Drugs, race, gender – and ‘family honour’

// 6 January 2009

The BBC reports that ‘A growing number of Asian women are using Class A drugs’ based on information reported from Nafas, a drugs resource project that primarily targets the Bangladeshi community in Tower Hamlets, London.

According to the news report, ‘drug misuse'(1) amongst British Asian women, by which they mean British South Asian women I think, was ‘unheard of’ just a decade ago. Today, Nafas treats 20-25 women a year for heroin addiction, which the organization ‘believes is just the tip of the iceberg.’

Within the BBC story, we go from this – increasing treatment of Bangladeshi women in the east London borough of Tower Hamlets for heroin addiction by a specialist service project – to the idea that British Asian women are facing a major substance misuse problem across the country.

Scanning Nafas’ website, I cannot find any reference to a press release, report or info to find out more. Indeed, the problem seems to be relatively untracked:

There are no official figures but drug experts agree it is a growing problem, not just in London but in places with large Asian communities like Birmingham, Bradford and Lancashire.

Which is perhaps why Sunny over at Pickled Politics is sceptical. Yet the BBC report neatly explains why we can’t use our personal social circles as a litmus for the extent of the problem:

because of a sense of family honour or concern for public image, the problem remains hidden.

And later:

Mr Ahmed [a manager at Nafas] believes the situation is similar to that of Asian men 10 years ago, where the community was aware of the problem but reluctant to speak out or seek treatment for friends or family.

Which of course is perfect: ‘family honour’ is ever so pesky, undermining our attempts to learn more about any difficulties facing South Asian women… we can’t confirm, we can’t deny, and, most importantly, we can’t deal with issues because we simply don’t have the information and can’t seem to get it. The ‘Asian community’s insularity’ strikes again.

Yet, clearly, Nafas has some expertise in this department. As do the mysterious ‘drug experts’ the BBC refers to. And stigma around substance misuse is hardly a South Asian phenomenon.

Great to see the story breaking; looking forward to more about why the problem exists/is developing, and what to do. For instance, what’s up with these boyfriends?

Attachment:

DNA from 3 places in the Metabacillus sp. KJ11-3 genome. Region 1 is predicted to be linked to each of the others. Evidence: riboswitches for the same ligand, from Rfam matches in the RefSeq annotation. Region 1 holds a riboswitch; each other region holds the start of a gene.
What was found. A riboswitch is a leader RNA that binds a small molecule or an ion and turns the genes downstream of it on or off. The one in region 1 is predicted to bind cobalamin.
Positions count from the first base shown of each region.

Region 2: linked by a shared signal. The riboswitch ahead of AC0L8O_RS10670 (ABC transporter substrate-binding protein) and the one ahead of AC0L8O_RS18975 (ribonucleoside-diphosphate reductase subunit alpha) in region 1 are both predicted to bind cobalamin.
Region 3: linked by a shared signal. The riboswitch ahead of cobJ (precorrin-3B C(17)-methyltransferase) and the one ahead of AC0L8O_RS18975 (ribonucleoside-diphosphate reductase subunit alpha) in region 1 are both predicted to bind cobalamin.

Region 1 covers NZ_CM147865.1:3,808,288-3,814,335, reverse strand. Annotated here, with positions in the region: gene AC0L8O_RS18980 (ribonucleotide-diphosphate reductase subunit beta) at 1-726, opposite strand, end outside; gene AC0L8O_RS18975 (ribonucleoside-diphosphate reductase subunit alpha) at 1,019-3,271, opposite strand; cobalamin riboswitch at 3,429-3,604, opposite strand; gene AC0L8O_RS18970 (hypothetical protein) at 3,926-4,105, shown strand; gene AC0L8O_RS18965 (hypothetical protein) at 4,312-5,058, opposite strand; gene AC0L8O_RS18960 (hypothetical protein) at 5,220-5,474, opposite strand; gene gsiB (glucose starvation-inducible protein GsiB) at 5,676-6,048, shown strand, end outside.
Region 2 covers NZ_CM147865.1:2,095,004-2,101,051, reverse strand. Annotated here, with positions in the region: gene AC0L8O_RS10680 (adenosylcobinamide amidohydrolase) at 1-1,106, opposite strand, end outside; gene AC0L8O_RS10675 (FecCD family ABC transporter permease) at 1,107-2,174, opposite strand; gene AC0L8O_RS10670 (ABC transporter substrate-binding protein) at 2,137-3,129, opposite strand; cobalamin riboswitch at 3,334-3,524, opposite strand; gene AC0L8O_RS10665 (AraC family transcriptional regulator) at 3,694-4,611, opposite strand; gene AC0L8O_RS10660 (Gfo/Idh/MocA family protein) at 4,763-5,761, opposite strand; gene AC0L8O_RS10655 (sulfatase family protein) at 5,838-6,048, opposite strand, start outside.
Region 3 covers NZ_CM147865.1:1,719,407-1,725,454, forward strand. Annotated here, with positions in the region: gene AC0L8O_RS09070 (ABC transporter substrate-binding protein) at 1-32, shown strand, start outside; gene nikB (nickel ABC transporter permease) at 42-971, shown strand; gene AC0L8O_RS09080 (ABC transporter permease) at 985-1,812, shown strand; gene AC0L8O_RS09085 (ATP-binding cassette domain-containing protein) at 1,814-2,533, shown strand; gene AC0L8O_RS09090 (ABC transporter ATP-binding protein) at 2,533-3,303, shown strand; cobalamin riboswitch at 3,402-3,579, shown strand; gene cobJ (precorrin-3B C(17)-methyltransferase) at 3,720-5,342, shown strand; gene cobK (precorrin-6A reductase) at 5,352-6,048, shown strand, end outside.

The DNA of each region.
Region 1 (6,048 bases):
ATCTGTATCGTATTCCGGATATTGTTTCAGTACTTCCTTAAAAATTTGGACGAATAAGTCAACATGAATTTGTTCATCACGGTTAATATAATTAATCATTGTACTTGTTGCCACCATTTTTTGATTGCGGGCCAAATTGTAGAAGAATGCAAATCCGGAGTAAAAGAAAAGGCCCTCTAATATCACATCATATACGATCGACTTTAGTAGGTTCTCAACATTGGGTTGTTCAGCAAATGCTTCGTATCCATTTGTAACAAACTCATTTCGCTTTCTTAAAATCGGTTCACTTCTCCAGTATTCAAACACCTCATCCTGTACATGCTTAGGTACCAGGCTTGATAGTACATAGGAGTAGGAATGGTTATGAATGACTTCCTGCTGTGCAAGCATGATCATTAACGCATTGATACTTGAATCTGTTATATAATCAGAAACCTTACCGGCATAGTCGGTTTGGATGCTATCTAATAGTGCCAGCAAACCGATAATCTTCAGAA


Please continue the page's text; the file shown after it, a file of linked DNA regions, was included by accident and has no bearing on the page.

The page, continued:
“Often they start using because of their boyfriends. Some of them get tricked into using drugs and many of them are driven into prostitution to feed their habit.”

Comments From You

Birmingham lass // Posted 6 January 2009 at 11:44 am

Zohra -good article.

I reckon it’s no so much as the insularity factor of us Asians -but inasmuch as the lack of data will hinder an acknowledgement of a ‘real’ problem (facts, please) and so the denial aspect will continue. One extreme will say this problem doesn’t exist , problem much worse in the white community by comparison, effects of living in the white man’s society and mixing, or one person doing drugs doesn’t mean we are all doing drugs etc.

Hard facts on the ground is that drug misuse by young Asian men are rising through the roof – in one northern town,the mosque imam told people at a community event 4 years ago to stop burying their heads in the sand and look at how many Muslim men locked up for drug dealing and drug related crime scams (credit card fraud etc) and marriage breakdowns, increase in domestic violence… but until someone takes leadership from a community perspective then national initiatives will only be dealing with the crisis aspect

rather than the preventative aspect.

And of course, anything that applies to men, applies to women 10 years down the line…hence the drug taking.

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